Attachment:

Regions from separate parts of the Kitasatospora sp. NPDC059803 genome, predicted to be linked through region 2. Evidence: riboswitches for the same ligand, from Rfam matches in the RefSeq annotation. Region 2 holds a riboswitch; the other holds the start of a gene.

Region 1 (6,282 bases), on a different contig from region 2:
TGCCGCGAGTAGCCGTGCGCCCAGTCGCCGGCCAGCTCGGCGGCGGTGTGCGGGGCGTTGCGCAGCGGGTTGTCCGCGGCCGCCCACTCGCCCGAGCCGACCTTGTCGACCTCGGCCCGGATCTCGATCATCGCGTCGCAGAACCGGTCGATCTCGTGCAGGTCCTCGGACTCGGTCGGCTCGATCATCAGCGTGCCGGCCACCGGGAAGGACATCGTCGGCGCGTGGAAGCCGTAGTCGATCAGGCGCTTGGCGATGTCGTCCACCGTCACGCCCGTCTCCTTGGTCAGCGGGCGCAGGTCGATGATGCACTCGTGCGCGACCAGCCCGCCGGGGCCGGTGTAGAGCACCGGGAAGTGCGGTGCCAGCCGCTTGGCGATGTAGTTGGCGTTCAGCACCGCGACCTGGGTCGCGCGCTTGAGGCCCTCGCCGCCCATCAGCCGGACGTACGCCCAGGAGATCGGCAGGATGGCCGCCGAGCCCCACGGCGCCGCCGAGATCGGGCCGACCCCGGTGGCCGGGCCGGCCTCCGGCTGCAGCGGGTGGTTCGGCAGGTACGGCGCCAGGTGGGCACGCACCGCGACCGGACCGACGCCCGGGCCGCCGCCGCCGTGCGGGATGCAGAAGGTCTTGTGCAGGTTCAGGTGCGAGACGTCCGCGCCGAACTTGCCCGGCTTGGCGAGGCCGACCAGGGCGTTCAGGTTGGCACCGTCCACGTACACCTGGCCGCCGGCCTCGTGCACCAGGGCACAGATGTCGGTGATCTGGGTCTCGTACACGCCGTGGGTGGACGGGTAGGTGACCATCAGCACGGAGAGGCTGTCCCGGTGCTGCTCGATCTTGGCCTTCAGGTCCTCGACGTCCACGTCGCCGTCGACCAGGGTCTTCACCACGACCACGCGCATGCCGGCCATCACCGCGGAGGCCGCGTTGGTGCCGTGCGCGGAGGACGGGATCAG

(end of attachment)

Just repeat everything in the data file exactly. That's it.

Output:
Regions from separate parts of the Kitasatospora sp. NPDC059803 genome, predicted to be linked through region 2. Evidence: riboswitches for the same ligand, from Rfam matches in the RefSeq annotation. Region 2 holds a riboswitch; the other holds the start of a gene.

Region 1 (6,282 bases), on a different contig from region 2:
TGCCGCGAGTAGCCGTGCGCCCAGTCGCCGGCCAGCTCGGCGGCGGTGTGCGGGGCGTTGCGCAGCGGGTTGTCCGCGGCCGCCCACTCGCCCGAGCCGACCTTGTCGACCTCGGCCCGGATCTCGATCATCGCGTCGCAGAACCGGTCGATCTCGTGCAGGTCCTCGGACTCGGTCGGCTCGATCATCAGCGTGCCGGCCACCGGGAAGGACATCGTCGGCGCGTGGAAGCCGTAGTCGATCAGGCGCTTGGCGATGTCGTCCACCGTCACGCCCGTCTCCTTGGTCAGCGGGCGCAGGTCGATGATGCACTCGTGCGCGACCAGCCCGCCGGGGCCGGTGTAGAGCACCGGGAAGTGCGGTGCCAGCCGCTTGGCGATGTAGTTGGCGTTCAGCACCGCGACCTGGGTCGCGCGCTTGAGGCCCTCGCCGCCCATCAGCCGGACGTACGCCCAGGAGATCGGCAGGATGGCCGCCGAGCCCCACGGCGCCGCCGAGATCGGGCCGACCCCGGTGGCCGGGCCGGCCTCCGGCTGCAGCGGGTGGTTCGGCAGGTACGGCGCCAGGTGGGCACGCACCGCGACCGGACCGACGCCCGGGCCGCCGCCGCCGTGCGGGATGCAGAAGGTCTTGTGCAGGTTCAGGTGCGAGACGTCCGCGCCGAACTTGCCCGGCTTGGCGAGGCCGACCAGGGCGTTCAGGTTGGCACCGTCCACGTACACCTGGCCGCCGGCCTCGTGCACCAGGGCACAGATGTCGGTGATCTGGGTCTCGTACACGCCGTGGGTGGACGGGTAGGTGACCATCAGCACGGAGAGGCTGTCCCGGTGCTGCTCGATCTTGGCCTTCAGGTCCTCGACGTCCACGTCGCCGTCGACCAGGGTCTTCACCACGACCACGCGCATGCCGGCCATCACCGCGGAGGCCGCGTTGGTGCCGTGCGCGGAGGACGGGATCAG